Did you know that the high budgeted silent movies had storyboards too? Well, yes, they did but unfortunately, most of it was lost in the reduction of studio archives in 1970. The meaning of storyboard is as simple as the word. The structure of storyboards was constructed for pre-visualization of the motion pictures, animation, motion graphics. It is a graphical organizer in the form of illustrations and graphics which are placed in sequence for thorough understanding.
Storyboards help the animator and the director prepare the screenplay for the animated video. Deriving the camera angle shots at which the video should be composed makes it easier for the animator to combine all the graphics and illustrations altogether.
A thorough understanding of how to create storyboards will take you a step future to accomplish the desired result. Creation of storyboards is a multi-step process. Now how exactly do you create storyboards? It’s very simple, really.
CREATE BLANK SLIDES
There are plenty storyboard templates that Google offers. You can simply download it, print it out and voila! You don’t have to draw several squares on a blank sheet of paper. Now think of every square to be a video frame wherein every square denotes a different shot taking place. Now you can sketch it by hand or on the computer (if you haven’t taken the printout, obviously). Also, make sure to leaves spaces in between for penning down notes or lines from the script.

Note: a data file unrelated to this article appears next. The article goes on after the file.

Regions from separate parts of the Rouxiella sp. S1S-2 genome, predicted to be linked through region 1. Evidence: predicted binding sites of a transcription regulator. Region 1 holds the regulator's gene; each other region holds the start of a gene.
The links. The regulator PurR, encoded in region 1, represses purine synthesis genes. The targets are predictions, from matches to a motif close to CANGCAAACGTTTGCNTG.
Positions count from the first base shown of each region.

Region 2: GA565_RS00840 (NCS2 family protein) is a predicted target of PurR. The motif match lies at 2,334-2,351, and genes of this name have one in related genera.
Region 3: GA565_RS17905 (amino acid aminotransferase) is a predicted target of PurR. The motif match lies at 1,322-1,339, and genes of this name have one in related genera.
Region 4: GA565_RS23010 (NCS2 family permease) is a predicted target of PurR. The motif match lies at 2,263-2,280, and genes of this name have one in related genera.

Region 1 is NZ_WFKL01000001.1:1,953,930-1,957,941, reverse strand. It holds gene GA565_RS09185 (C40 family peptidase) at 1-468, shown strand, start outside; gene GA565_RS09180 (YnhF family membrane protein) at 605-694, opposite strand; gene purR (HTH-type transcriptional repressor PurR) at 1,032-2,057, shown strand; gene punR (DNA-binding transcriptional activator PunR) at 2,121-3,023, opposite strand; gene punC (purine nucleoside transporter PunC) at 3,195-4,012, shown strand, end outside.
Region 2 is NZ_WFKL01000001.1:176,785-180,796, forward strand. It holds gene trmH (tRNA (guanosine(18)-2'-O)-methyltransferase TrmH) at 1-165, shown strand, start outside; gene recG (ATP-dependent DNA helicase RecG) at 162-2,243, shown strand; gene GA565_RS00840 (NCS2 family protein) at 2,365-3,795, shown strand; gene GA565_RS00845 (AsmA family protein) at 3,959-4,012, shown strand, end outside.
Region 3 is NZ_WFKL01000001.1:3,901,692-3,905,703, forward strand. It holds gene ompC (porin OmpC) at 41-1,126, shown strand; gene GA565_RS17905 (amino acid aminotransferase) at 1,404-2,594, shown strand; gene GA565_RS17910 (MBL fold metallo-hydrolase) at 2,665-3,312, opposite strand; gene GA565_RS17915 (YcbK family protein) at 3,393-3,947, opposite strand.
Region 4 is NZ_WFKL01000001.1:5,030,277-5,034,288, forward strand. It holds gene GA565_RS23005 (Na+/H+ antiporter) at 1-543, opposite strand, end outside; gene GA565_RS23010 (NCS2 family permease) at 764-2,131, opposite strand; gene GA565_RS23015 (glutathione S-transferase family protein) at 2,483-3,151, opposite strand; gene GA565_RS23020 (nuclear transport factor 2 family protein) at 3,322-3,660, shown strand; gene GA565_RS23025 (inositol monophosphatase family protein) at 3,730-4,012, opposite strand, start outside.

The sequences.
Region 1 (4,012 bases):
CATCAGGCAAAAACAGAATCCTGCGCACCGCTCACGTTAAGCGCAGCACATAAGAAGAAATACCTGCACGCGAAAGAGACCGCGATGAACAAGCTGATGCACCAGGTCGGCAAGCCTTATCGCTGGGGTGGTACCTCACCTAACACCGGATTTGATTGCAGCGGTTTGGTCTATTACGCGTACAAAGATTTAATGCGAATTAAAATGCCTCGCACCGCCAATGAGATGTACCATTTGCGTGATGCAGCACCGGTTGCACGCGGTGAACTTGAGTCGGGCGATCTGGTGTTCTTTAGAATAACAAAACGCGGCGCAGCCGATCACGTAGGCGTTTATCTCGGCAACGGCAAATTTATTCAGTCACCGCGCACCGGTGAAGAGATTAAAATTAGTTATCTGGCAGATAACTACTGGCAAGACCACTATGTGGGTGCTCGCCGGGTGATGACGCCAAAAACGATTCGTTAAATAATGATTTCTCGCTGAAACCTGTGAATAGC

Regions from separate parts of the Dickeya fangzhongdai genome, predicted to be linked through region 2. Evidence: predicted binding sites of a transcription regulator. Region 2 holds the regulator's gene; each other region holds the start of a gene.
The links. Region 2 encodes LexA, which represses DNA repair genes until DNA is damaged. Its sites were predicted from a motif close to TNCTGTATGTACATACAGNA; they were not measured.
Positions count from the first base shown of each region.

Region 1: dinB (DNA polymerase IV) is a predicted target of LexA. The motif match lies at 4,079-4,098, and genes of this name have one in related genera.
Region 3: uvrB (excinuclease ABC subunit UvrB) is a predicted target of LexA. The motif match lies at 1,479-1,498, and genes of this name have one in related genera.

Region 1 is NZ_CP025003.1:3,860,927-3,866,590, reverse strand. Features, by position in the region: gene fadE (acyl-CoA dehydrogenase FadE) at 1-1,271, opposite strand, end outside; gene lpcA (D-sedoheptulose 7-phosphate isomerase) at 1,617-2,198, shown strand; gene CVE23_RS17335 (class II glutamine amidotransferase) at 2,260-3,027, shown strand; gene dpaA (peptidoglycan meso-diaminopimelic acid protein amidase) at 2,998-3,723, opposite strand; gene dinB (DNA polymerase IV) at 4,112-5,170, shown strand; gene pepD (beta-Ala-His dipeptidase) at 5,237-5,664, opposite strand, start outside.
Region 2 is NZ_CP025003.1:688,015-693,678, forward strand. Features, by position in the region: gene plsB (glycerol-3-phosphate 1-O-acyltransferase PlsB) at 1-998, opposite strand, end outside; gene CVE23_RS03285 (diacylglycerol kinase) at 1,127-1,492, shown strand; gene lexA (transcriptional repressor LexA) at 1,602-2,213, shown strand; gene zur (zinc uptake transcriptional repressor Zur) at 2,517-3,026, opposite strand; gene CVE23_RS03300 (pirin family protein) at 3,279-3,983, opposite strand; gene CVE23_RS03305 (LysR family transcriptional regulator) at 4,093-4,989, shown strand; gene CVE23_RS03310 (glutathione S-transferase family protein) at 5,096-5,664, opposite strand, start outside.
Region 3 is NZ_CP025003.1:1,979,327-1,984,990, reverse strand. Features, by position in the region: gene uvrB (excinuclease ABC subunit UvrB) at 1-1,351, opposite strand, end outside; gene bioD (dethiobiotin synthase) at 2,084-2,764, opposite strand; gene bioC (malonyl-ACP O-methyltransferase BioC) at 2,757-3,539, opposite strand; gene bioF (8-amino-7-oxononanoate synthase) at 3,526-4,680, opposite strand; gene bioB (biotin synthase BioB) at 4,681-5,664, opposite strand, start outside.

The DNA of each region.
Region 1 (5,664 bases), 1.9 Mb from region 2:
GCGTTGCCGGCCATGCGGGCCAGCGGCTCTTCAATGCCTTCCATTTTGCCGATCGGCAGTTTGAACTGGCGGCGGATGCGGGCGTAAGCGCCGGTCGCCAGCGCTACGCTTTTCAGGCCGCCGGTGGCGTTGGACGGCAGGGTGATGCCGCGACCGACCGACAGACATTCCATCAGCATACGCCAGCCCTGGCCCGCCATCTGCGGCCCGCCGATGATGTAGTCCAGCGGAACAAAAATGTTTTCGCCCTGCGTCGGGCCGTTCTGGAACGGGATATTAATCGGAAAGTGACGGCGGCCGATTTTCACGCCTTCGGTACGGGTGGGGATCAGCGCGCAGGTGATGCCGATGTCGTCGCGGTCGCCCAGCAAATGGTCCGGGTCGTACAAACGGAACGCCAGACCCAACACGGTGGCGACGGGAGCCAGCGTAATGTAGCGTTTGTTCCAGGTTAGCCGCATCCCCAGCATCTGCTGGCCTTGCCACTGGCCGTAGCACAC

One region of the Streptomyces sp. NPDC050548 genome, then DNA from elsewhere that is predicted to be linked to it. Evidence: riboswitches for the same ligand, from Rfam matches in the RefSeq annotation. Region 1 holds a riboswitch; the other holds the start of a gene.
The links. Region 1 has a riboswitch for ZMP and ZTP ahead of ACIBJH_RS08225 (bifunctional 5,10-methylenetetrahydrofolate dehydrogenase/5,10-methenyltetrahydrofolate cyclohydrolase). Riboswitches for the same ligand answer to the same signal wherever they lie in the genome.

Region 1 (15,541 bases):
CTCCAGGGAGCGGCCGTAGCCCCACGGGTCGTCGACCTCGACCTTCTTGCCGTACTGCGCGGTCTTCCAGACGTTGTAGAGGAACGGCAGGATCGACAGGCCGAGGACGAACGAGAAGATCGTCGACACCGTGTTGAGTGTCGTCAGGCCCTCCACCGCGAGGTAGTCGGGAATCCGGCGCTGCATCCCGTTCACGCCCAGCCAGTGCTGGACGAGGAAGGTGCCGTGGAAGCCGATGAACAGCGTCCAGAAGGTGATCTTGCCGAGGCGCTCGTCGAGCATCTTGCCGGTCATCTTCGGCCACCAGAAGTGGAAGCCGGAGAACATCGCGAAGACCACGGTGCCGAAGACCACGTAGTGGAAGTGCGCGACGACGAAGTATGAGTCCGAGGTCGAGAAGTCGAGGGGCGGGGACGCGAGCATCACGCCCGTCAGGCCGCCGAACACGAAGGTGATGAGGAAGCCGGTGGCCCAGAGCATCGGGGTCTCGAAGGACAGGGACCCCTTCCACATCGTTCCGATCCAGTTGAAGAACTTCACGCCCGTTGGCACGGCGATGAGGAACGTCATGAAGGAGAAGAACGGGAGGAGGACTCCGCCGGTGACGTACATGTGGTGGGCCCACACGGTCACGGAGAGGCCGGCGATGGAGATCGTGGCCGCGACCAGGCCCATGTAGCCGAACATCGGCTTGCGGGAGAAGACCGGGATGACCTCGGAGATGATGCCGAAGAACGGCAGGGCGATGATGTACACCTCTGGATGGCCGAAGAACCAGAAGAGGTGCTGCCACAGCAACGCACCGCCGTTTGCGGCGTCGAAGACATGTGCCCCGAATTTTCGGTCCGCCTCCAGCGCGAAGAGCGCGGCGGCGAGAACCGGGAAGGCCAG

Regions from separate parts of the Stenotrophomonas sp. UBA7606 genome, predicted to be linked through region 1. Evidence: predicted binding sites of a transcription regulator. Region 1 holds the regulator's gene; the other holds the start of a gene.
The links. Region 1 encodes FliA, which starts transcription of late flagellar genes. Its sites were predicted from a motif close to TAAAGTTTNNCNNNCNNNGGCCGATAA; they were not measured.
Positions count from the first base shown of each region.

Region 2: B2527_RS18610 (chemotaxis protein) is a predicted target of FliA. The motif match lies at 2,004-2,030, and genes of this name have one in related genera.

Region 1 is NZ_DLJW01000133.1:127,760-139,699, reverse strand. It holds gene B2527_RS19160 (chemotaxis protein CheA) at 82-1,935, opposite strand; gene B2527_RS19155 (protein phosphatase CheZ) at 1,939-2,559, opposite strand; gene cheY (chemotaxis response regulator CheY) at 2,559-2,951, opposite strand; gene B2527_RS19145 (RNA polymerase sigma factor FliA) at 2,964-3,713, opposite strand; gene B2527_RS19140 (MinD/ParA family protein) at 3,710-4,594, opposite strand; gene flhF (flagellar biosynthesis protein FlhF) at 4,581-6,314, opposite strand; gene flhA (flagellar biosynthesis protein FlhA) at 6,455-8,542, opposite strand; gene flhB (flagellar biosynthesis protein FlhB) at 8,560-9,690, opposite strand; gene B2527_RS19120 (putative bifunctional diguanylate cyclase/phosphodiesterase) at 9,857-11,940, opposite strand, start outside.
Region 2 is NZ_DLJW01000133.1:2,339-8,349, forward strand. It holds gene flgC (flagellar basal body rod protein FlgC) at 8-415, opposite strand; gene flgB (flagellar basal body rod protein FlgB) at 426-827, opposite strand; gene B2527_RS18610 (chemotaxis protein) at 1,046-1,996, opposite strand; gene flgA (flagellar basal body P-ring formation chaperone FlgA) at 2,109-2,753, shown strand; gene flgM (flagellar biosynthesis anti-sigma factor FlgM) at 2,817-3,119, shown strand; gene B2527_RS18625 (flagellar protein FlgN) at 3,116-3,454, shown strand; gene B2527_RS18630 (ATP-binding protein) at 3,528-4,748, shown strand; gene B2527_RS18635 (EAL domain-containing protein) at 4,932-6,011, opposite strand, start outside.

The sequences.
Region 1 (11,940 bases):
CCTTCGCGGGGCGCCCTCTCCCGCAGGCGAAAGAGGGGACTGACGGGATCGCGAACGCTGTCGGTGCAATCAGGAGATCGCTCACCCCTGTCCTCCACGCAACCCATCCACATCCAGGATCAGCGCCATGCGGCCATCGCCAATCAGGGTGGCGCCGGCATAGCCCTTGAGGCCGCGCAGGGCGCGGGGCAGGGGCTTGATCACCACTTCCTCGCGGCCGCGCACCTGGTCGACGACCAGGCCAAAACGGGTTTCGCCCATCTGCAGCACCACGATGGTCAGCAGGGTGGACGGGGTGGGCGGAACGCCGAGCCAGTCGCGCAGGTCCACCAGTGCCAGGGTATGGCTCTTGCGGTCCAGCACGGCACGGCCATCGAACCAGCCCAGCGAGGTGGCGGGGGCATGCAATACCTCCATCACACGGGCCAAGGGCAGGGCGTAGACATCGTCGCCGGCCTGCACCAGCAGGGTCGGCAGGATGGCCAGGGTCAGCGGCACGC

ADD YOUR SCRIPT
Below every picture, describe the scene by adding lines from the script that has to be spoken. You can also pen down notes about what is happening. Your storyboard should look like a replica of a comic book so the readers can gather a sense of what is happening in the video.
SKETCH YOUR STORY
In the next step, you need to start making sketches inside the squares. It okay if you are not good at drawing. A bad sketch is always better than no drawing at all. You just have to visualize the scene and sketch it in the box. Just provide sufficient visuals so the concept of your story isn’t lost. You can also write down notes about the camera angles and movement or any other detail that will come in handy while production or post-production. Simple, isn’t it?
Happy Animating, folks!